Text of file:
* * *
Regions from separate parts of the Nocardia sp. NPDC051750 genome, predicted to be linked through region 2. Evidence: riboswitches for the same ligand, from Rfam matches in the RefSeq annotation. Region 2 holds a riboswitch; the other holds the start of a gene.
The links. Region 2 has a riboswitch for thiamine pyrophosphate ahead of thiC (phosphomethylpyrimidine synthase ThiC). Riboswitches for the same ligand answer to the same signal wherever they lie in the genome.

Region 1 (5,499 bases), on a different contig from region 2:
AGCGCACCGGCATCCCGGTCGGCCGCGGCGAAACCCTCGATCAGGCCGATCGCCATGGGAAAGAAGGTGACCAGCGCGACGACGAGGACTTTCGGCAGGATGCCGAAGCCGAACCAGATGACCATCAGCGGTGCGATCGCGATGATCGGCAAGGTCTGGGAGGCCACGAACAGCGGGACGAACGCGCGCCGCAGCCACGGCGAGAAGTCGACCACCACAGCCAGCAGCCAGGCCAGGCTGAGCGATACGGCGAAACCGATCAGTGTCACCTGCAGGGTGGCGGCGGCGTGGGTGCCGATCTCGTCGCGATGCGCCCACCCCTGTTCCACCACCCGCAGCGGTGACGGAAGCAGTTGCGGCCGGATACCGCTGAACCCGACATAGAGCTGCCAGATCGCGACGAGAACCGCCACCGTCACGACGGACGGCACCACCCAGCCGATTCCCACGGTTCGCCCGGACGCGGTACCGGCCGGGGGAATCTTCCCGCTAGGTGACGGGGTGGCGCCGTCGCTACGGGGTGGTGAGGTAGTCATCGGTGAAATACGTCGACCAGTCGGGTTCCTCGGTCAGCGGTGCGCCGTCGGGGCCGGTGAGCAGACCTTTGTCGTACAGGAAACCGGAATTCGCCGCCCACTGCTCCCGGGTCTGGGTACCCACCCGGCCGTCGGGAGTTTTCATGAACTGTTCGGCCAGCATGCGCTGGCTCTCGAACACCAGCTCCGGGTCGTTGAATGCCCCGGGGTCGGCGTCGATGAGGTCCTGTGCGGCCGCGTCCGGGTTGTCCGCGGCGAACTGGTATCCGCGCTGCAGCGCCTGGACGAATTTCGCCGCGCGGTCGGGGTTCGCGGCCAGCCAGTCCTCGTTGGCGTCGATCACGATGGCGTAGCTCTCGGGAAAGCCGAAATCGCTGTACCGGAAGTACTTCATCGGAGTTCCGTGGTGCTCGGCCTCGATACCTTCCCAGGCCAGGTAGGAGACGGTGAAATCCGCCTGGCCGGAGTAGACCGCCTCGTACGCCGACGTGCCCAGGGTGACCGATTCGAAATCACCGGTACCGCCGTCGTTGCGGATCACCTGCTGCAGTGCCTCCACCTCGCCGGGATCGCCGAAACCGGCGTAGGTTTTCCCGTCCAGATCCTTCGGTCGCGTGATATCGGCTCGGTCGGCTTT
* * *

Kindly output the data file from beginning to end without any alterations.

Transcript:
Regions from separate parts of the Nocardia sp. NPDC051750 genome, predicted to be linked through region 2. Evidence: riboswitches for the same ligand, from Rfam matches in the RefSeq annotation. Region 2 holds a riboswitch; the other holds the start of a gene.
The links. Region 2 has a riboswitch for thiamine pyrophosphate ahead of thiC (phosphomethylpyrimidine synthase ThiC). Riboswitches for the same ligand answer to the same signal wherever they lie in the genome.

Region 1 (5,499 bases), on a different contig from region 2:
AGCGCACCGGCATCCCGGTCGGCCGCGGCGAAACCCTCGATCAGGCCGATCGCCATGGGAAAGAAGGTGACCAGCGCGACGACGAGGACTTTCGGCAGGATGCCGAAGCCGAACCAGATGACCATCAGCGGTGCGATCGCGATGATCGGCAAGGTCTGGGAGGCCACGAACAGCGGGACGAACGCGCGCCGCAGCCACGGCGAGAAGTCGACCACCACAGCCAGCAGCCAGGCCAGGCTGAGCGATACGGCGAAACCGATCAGTGTCACCTGCAGGGTGGCGGCGGCGTGGGTGCCGATCTCGTCGCGATGCGCCCACCCCTGTTCCACCACCCGCAGCGGTGACGGAAGCAGTTGCGGCCGGATACCGCTGAACCCGACATAGAGCTGCCAGATCGCGACGAGAACCGCCACCGTCACGACGGACGGCACCACCCAGCCGATTCCCACGGTTCGCCCGGACGCGGTACCGGCCGGGGGAATCTTCCCGCTAGGTGACGGGGTGGCGCCGTCGCTACGGGGTGGTGAGGTAGTCATCGGTGAAATACGTCGACCAGTCGGGTTCCTCGGTCAGCGGTGCGCCGTCGGGGCCGGTGAGCAGACCTTTGTCGTACAGGAAACCGGAATTCGCCGCCCACTGCTCCCGGGTCTGGGTACCCACCCGGCCGTCGGGAGTTTTCATGAACTGTTCGGCCAGCATGCGCTGGCTCTCGAACACCAGCTCCGGGTCGTTGAATGCCCCGGGGTCGGCGTCGATGAGGTCCTGTGCGGCCGCGTCCGGGTTGTCCGCGGCGAACTGGTATCCGCGCTGCAGCGCCTGGACGAATTTCGCCGCGCGGTCGGGGTTCGCGGCCAGCCAGTCCTCGTTGGCGTCGATCACGATGGCGTAGCTCTCGGGAAAGCCGAAATCGCTGTACCGGAAGTACTTCATCGGAGTTCCGTGGTGCTCGGCCTCGATACCTTCCCAGGCCAGGTAGGAGACGGTGAAATCCGCCTGGCCGGAGTAGACCGCCTCGTACGCCGACGTGCCCAGGGTGACCGATTCGAAATCACCGGTACCGCCGTCGTTGCGGATCACCTGCTGCAGTGCCTCCACCTCGCCGGGATCGCCGAAACCGGCGTAGGTTTTCCCGTCCAGATCCTTCGGTCGCGTGATATCGGCTCGGTCGGCTTT